When the seven-judge bench held him guilty, he challenged it by filing a writ petition, holding that the bench proceedings were void ab initio ( void from the very outset) as they had no jurisdiction to try a sitting judge.

He also challenged it on the ground that “no charge was framed” against him.

The court registry, however, refused to entertain the writ petition, holding that judicial proceedings were not amenable to writ jurisdiction under Article 32 of the Constitution.

After he was sentenced to six months imprisonment, Karnan made history by passing an order, holding all the seven judges guilty under the Scheduled Castes and Tribes (Prevention of Atrocities) Act, and sentencing them to five years of rigorous imprisonment.

He also ordered for non-bailable arrest warrants to be issued against them.

Caught on the offensive

This hardened the stand of the bench.

It refused to entertain subsequent petitions filed on Karnan’s behalf by a lawyer seeking that the order against him be revoked. While on the run, Karnan even sought the intervention of the President to get the sentence suspended. That was also ignored.

Karnan's basic contention was that the judges were appointed by the President and they could, therefore, only be removed from office through impeachment proceedings which would lead to the President withdrawing his pleasure.

Suffering from a persecution complex, Karnan from the very onset went public with allegations against fellow judges of the Madras High Court and said that he was being discriminated against because he was a Dalit.

In 2011, he even wrote to the National Commission for Scheduled Castes and Tribes, he claimed that he was being harassed by his professional brethren.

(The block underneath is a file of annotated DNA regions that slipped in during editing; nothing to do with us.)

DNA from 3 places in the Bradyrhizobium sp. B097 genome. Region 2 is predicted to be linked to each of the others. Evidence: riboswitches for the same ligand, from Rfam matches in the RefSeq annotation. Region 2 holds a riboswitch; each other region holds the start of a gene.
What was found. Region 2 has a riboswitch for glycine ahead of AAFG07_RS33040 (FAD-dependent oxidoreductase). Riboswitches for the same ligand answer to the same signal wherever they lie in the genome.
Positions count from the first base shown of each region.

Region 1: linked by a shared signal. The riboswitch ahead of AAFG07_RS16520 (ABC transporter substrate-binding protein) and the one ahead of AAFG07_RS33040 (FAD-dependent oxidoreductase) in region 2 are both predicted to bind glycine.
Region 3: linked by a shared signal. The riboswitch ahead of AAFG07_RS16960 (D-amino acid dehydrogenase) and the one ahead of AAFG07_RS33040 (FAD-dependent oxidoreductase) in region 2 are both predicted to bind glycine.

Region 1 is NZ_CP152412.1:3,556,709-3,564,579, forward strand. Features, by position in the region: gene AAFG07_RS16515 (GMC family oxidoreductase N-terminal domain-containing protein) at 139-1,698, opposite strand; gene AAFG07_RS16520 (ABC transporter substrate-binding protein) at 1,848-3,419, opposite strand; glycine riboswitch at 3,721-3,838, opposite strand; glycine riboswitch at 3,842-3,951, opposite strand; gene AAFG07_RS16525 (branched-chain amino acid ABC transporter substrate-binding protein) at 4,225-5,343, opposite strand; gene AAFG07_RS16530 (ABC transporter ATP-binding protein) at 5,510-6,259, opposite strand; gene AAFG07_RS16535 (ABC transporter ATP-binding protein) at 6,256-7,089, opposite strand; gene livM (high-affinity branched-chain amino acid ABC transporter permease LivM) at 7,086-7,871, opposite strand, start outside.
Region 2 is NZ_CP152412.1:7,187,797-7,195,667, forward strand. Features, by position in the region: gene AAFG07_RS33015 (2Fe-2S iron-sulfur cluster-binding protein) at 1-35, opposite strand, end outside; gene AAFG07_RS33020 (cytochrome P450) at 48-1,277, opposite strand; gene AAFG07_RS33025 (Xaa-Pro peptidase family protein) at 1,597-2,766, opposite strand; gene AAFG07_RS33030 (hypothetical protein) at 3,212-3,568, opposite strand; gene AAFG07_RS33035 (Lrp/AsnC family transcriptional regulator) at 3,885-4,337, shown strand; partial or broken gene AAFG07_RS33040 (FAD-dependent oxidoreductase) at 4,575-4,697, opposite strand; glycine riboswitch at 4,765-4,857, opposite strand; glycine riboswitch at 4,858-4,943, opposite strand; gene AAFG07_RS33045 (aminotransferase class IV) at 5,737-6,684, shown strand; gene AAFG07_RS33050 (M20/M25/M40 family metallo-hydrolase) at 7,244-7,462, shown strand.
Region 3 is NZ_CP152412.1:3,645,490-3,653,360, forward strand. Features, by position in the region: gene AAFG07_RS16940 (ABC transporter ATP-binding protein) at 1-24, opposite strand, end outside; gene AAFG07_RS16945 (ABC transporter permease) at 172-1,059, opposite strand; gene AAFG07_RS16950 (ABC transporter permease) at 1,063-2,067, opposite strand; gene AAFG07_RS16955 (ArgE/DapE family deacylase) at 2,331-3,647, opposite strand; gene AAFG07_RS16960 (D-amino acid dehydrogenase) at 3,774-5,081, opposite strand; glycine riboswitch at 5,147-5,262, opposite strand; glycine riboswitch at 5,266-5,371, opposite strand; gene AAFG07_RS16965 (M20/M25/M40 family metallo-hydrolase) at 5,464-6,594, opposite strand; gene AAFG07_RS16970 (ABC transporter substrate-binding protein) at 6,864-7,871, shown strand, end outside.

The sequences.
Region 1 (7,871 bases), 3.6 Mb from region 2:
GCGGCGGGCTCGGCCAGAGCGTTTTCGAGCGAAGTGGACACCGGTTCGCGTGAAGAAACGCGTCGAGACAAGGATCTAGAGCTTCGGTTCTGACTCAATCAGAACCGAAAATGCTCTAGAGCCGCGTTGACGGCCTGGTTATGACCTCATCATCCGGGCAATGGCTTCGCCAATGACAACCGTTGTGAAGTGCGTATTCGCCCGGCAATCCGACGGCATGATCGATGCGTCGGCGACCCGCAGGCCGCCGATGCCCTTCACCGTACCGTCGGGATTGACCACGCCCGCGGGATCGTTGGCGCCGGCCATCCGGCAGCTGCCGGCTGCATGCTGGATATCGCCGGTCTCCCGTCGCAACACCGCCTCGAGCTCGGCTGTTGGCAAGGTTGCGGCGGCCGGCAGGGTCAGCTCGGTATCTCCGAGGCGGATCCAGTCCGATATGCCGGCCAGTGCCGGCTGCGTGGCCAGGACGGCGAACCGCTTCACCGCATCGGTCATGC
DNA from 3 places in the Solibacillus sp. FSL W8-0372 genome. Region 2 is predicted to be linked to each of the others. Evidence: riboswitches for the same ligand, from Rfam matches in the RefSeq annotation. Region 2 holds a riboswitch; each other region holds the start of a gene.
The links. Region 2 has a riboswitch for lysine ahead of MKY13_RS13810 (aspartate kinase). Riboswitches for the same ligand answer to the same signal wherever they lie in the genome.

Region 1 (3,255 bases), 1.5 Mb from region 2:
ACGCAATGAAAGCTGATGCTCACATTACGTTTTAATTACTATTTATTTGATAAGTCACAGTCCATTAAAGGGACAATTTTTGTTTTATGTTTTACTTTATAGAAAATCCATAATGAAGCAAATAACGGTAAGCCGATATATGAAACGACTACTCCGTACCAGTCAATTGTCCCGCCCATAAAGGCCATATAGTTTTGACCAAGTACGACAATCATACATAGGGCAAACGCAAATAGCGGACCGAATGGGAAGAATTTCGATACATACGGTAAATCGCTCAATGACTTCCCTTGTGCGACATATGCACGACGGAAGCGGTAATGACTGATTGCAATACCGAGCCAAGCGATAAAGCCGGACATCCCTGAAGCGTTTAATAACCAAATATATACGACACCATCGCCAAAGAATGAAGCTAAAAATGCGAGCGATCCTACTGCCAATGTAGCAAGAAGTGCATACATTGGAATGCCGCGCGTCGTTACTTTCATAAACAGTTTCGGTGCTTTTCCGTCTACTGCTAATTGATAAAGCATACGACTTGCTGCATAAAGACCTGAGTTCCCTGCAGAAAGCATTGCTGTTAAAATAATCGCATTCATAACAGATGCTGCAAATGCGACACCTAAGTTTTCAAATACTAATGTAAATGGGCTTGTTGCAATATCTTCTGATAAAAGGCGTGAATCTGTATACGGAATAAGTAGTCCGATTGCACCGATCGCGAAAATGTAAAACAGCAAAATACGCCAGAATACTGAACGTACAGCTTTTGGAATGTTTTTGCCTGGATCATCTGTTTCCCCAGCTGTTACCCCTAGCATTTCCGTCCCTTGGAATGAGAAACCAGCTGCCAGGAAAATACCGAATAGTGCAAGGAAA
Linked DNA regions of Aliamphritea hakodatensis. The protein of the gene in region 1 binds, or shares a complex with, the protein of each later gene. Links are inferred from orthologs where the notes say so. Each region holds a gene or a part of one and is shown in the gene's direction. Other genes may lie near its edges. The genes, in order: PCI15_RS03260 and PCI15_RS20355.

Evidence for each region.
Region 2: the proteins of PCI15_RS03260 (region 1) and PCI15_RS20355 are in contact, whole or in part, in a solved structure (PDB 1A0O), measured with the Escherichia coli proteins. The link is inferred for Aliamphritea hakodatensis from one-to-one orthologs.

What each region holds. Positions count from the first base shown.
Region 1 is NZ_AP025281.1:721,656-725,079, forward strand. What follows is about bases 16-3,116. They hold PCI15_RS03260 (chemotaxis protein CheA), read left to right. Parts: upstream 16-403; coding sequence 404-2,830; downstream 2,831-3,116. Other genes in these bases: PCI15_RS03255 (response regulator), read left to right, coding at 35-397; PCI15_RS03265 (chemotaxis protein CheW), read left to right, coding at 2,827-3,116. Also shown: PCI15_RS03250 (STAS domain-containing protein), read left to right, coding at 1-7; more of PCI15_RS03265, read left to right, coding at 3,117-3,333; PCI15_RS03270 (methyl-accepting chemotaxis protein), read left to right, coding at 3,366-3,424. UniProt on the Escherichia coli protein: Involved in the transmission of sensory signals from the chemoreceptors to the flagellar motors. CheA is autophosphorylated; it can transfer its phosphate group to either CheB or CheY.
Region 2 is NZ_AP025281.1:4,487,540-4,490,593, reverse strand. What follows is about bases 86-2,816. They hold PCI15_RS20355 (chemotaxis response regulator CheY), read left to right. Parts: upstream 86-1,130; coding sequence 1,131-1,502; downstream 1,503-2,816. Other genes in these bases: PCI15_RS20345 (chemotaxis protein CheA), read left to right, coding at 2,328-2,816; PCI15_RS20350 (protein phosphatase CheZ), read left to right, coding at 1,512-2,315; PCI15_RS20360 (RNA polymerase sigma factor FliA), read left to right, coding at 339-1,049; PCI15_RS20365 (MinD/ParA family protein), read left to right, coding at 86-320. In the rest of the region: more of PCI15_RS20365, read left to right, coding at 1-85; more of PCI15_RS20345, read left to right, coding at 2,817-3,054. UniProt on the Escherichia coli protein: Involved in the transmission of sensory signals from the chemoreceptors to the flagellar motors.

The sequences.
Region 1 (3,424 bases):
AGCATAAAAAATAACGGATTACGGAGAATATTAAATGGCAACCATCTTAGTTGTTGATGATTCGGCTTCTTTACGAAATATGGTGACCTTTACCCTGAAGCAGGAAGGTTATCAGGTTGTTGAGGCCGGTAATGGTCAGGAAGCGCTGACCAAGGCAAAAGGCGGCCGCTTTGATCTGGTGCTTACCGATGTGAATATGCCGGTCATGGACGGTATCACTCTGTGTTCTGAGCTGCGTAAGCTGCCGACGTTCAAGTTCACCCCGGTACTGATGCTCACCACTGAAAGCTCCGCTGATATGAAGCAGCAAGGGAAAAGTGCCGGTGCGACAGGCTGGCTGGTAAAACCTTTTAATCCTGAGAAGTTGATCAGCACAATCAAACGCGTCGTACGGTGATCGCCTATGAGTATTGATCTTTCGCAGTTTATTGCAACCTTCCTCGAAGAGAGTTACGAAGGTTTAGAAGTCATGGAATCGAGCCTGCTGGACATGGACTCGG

The whole episode brought to the fore the question – how was such a man elevated to the bench in the first place under the collegium system (under which judges appoint judges)?

Karnan was elevated in May 2009 on the basis of the recommendation of the then Chief Justice of Madras Sanjay Kishan Kaul.

Yet, Karnan initiated suo motu contempt proceedings against Kaul in April 2015 on the grounds that he was giving him only “dummy portfolios”.

The proceedings were later stayed by the Supreme Court.

Karnan was then transferred to the Calcutta High Court in February last year after he accused Kaul of corruption. When the apex court stayed his order, he apologised saying he had lost his “mental balance”.

He finally took charge as a judge of Calcutta High Court after a meeting with the then Chief Justice of India, Justice JS Thakur.

When he showed no judicial restraint even in his new post, the law finally caught up with him.

Karnan let his guard down after he retired on 12 July, believing that the bench might take a lenient view.

However, when senior Supreme Court lawyer KK Venugopal mentioned before the bench that the judge was due to retire shortly and he might be let off, the judges were firm that he had to face the punishment whether he was sitting or retired.

The only option before the judge now is to serve his term, hoping that apex might remit the sentence.

Edited by Jhinuk Sen

First published: 21 June 2017, 16:55 IST